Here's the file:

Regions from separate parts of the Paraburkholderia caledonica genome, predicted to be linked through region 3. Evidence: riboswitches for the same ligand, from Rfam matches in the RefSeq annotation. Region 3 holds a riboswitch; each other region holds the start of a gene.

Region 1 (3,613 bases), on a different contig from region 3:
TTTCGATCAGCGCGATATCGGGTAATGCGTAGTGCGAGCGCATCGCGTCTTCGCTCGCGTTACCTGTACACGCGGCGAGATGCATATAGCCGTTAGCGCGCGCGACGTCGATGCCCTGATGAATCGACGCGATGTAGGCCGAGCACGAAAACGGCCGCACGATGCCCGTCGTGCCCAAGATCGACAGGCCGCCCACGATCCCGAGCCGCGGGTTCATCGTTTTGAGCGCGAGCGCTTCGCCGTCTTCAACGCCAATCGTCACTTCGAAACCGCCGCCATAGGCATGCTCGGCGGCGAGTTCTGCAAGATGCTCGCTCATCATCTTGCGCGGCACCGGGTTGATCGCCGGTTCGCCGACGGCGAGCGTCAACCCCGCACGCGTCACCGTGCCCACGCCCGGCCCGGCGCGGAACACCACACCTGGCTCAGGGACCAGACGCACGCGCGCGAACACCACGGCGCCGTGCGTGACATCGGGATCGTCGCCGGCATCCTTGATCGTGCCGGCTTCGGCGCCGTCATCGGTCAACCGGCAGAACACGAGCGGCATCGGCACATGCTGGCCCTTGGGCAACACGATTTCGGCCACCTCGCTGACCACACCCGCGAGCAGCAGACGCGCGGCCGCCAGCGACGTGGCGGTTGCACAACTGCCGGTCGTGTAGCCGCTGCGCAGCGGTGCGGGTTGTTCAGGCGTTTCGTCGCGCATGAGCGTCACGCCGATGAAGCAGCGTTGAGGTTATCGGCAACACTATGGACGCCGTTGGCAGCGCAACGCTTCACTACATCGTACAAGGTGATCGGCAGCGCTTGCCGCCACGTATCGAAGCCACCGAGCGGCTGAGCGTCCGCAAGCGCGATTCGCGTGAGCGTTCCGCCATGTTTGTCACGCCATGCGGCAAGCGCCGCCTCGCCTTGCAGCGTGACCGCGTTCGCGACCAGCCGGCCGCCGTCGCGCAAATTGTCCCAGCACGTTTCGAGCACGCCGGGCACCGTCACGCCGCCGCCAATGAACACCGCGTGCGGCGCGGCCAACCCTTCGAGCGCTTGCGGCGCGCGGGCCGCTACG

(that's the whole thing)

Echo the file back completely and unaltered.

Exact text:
Regions from separate parts of the Paraburkholderia caledonica genome, predicted to be linked through region 3. Evidence: riboswitches for the same ligand, from Rfam matches in the RefSeq annotation. Region 3 holds a riboswitch; each other region holds the start of a gene.

Region 1 (3,613 bases), on a different contig from region 3:
TTTCGATCAGCGCGATATCGGGTAATGCGTAGTGCGAGCGCATCGCGTCTTCGCTCGCGTTACCTGTACACGCGGCGAGATGCATATAGCCGTTAGCGCGCGCGACGTCGATGCCCTGATGAATCGACGCGATGTAGGCCGAGCACGAAAACGGCCGCACGATGCCCGTCGTGCCCAAGATCGACAGGCCGCCCACGATCCCGAGCCGCGGGTTCATCGTTTTGAGCGCGAGCGCTTCGCCGTCTTCAACGCCAATCGTCACTTCGAAACCGCCGCCATAGGCATGCTCGGCGGCGAGTTCTGCAAGATGCTCGCTCATCATCTTGCGCGGCACCGGGTTGATCGCCGGTTCGCCGACGGCGAGCGTCAACCCCGCACGCGTCACCGTGCCCACGCCCGGCCCGGCGCGGAACACCACACCTGGCTCAGGGACCAGACGCACGCGCGCGAACACCACGGCGCCGTGCGTGACATCGGGATCGTCGCCGGCATCCTTGATCGTGCCGGCTTCGGCGCCGTCATCGGTCAACCGGCAGAACACGAGCGGCATCGGCACATGCTGGCCCTTGGGCAACACGATTTCGGCCACCTCGCTGACCACACCCGCGAGCAGCAGACGCGCGGCCGCCAGCGACGTGGCGGTTGCACAACTGCCGGTCGTGTAGCCGCTGCGCAGCGGTGCGGGTTGTTCAGGCGTTTCGTCGCGCATGAGCGTCACGCCGATGAAGCAGCGTTGAGGTTATCGGCAACACTATGGACGCCGTTGGCAGCGCAACGCTTCACTACATCGTACAAGGTGATCGGCAGCGCTTGCCGCCACGTATCGAAGCCACCGAGCGGCTGAGCGTCCGCAAGCGCGATTCGCGTGAGCGTTCCGCCATGTTTGTCACGCCATGCGGCAAGCGCCGCCTCGCCTTGCAGCGTGACCGCGTTCGCGACCAGCCGGCCGCCGTCGCGCAAATTGTCCCAGCACGTTTCGAGCACGCCGGGCACCGTCACGCCGCCGCCAATGAACACCGCGTGCGGCGCGGCCAACCCTTCGAGCGCTTGCGGCGCGCGGGCCGCTACG